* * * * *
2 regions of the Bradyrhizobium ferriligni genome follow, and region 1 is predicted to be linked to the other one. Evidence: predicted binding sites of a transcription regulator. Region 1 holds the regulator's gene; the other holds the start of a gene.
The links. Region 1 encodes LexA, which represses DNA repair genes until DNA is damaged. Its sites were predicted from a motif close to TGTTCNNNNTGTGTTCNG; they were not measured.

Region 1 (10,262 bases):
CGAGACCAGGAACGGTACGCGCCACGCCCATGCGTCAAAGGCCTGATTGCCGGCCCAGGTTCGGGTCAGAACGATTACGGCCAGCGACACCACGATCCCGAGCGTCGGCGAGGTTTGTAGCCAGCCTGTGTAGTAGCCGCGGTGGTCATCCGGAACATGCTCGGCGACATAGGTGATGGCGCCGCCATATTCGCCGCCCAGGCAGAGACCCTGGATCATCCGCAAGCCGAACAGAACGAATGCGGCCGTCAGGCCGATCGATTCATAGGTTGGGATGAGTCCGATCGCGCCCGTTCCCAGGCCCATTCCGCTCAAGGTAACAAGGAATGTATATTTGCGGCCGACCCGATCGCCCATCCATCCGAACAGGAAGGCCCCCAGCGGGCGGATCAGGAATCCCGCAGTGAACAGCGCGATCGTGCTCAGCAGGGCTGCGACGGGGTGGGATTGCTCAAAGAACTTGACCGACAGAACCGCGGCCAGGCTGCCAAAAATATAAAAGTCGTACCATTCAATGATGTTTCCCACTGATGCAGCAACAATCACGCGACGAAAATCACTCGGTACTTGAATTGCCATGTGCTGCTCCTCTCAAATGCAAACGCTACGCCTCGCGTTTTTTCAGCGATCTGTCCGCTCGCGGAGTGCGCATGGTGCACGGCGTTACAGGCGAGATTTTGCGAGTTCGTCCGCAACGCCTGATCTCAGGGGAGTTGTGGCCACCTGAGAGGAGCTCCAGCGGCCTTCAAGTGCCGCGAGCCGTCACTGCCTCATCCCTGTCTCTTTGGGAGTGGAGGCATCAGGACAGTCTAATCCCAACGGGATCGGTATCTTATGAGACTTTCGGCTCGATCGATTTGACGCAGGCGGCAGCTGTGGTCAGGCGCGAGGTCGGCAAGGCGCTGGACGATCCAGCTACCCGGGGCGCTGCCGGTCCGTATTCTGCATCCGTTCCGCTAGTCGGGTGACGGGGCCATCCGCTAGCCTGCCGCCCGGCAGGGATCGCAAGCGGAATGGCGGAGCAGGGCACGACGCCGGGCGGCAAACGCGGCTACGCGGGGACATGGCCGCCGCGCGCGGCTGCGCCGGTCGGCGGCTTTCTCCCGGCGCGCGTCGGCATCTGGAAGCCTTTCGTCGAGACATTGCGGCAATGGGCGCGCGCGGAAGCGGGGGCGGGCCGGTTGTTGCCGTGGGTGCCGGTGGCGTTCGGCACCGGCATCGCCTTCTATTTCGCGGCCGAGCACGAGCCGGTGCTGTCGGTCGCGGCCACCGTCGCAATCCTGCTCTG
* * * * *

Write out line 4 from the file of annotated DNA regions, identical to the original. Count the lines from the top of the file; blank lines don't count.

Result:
CGAGACCAGGAACGGTACGCGCCACGCCCATGCGTCAAAGGCCTGATTGCCGGCCCAGGTTCGGGTCAGAACGATTACGGCCAGCGACACCACGATCCCGAGCGTCGGCGAGGTTTGTAGCCAGCCTGTGTAGTAGCCGCGGTGGTCATCCGGAACATGCTCGGCGACATAGGTGATGGCGCCGCCATATTCGCCGCCCAGGCAGAGACCCTGGATCATCCGCAAGCCGAACAGAACGAATGCGGCCGTCAGGCCGATCGATTCATAGGTTGGGATGAGTCCGATCGCGCCCGTTCCCAGGCCCATTCCGCTCAAGGTAACAAGGAATGTATATTTGCGGCCGACCCGATCGCCCATCCATCCGAACAGGAAGGCCCCCAGCGGGCGGATCAGGAATCCCGCAGTGAACAGCGCGATCGTGCTCAGCAGGGCTGCGACGGGGTGGGATTGCTCAAAGAACTTGACCGACAGAACCGCGGCCAGGCTGCCAAAAATATAAAAGTCGTACCATTCAATGATGTTTCCCACTGATGCAGCAACAATCACGCGACGAAAATCACTCGGTACTTGAATTGCCATGTGCTGCTCCTCTCAAATGCAAACGCTACGCCTCGCGTTTTTTCAGCGATCTGTCCGCTCGCGGAGTGCGCATGGTGCACGGCGTTACAGGCGAGATTTTGCGAGTTCGTCCGCAACGCCTGATCTCAGGGGAGTTGTGGCCACCTGAGAGGAGCTCCAGCGGCCTTCAAGTGCCGCGAGCCGTCACTGCCTCATCCCTGTCTCTTTGGGAGTGGAGGCATCAGGACAGTCTAATCCCAACGGGATCGGTATCTTATGAGACTTTCGGCTCGATCGATTTGACGCAGGCGGCAGCTGTGGTCAGGCGCGAGGTCGGCAAGGCGCTGGACGATCCAGCTACCCGGGGCGCTGCCGGTCCGTATTCTGCATCCGTTCCGCTAGTCGGGTGACGGGGCCATCCGCTAGCCTGCCGCCCGGCAGGGATCGCAAGCGGAATGGCGGAGCAGGGCACGACGCCGGGCGGCAAACGCGGCTACGCGGGGACATGGCCGCCGCGCGCGGCTGCGCCGGTCGGCGGCTTTCTCCCGGCGCGCGTCGGCATCTGGAAGCCTTTCGTCGAGACATTGCGGCAATGGGCGCGCGCGGAAGCGGGGGCGGGCCGGTTGTTGCCGTGGGTGCCGGTGGCGTTCGGCACCGGCATCGCCTTCTATTTCGCGGCCGAGCACGAGCCGGTGCTGTCGGTCGCGGCCACCGTCGCAATCCTGCTCTG